Check out this idea for a story…
A man wakes early in the morning. He showers, dresses, eats breakfast with his family, and drives his car to the office. He greets his co-workers, sits down at his desk and finishes some paperwork. He talks to several people on the phone and attends a brief meeting in the board room where important decisions are made. He has lunch at a diner with a friend. Back at the office, he reads some mail, writes some letters, and organizes his files. He leaves at 5:00, driving home through moderate rush-hour traffic. His wife and children greet him at the door. They eat dinner and talk about their day. After dinner the kids do their school work, and the man reads the newspaper while his wife cleans the kitchen. Later they watch an hour of TV together. At 10:00, the man announces that he is tired, and he and his wife go to bed. The end.
So what did you think?
Be honest: it’s the worst story you’ve ever heard.
Let’s think about why this story is so bad. It has characters. It has a plot (well, it has events anyway). So why is it so terribly boring?
The main reason is that this “story” has no conflict. Conflict is a problem that needs solving, or a struggle between two forces: a good guy against a bad guy, a character facing a difficult decision, someone striving against forces beyond his control. In the paragraph above, however, there is no struggle, no conflict to be resolved.
Think about it. Aren’t all stories about a problem that needs to be fixed or a conflict that needs to be resolved? “Solving the problem” is at the heart of every story, from children’s books and fairy tales to Pulitzer Prize winning novels and Academy Award winning movies.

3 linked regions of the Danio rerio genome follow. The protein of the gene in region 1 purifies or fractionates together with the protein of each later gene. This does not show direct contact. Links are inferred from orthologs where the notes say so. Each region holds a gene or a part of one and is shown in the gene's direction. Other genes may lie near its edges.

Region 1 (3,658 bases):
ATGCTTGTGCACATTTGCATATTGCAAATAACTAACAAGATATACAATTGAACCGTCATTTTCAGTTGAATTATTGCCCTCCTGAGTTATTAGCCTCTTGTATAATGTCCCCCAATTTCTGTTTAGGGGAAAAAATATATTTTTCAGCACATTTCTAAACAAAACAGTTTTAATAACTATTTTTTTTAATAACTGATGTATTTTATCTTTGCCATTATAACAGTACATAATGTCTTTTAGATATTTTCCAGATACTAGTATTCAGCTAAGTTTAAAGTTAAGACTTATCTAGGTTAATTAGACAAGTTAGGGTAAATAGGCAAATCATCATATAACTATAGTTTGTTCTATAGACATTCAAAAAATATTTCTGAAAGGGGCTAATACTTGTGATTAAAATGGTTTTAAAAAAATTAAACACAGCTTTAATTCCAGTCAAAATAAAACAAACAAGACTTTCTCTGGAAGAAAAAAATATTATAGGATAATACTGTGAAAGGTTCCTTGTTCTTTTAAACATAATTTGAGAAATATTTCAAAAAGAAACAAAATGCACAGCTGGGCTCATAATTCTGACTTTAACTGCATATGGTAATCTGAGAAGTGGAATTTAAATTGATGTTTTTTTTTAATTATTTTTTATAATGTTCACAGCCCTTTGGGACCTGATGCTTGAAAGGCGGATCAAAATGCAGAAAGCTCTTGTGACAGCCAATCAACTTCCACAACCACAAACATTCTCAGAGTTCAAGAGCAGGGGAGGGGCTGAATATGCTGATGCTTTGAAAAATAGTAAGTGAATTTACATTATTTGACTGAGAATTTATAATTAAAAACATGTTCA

Two basic kinds of conflict are possible for a story — internal and external. External conflict is between a character and some other force — another character, nature, society, even fate. When Sherlock Holmes pursues a criminal (man vs. man), or Robinson Crusoe fights to survive alone on a deserted island (man vs. nature), or an ancient king tries to avoid a terrible prophecy (man vs. fate), we see examples of external conflict.
Conflict can be less obvious, however. Often a character’s greatest enemy is himself. When a character struggles to make a difficult decision or battles conflicting desires within himself, we call that internal conflict. Frodo Baggins in The Lord of the Rings, for example, is torn between a desire to destroy the Ring and a longing to keep it as his “precious.” This is internal conflict.
Most stories involve a number of conflicts — usually a mix of both internal and external. In Shakespeare’s most famous play, Hamlet’s enemy is his treacherous uncle who has murdered his father, married his mother, and stolen the throne of Denmark. At the same time, Hamlet wrestles internally with how and when to take revenge. These conflicts affect his relationship with his mother, his girlfriend, and his friends. The main conflict, in other words, creates numerous smaller conflicts. Hamlet is a play, but short stories can also contain crisscrossing layers of conflict at multiple levels.
You won’t have to try hard to write a better story than the one at the beginning of the lesson. Most likely the idea of conflict comes naturally when you think of story ideas. Be sure to think carefully, however, about the number and kind of conflicts that appear in your story. Be sure that somehow all get resolved by the story’s end.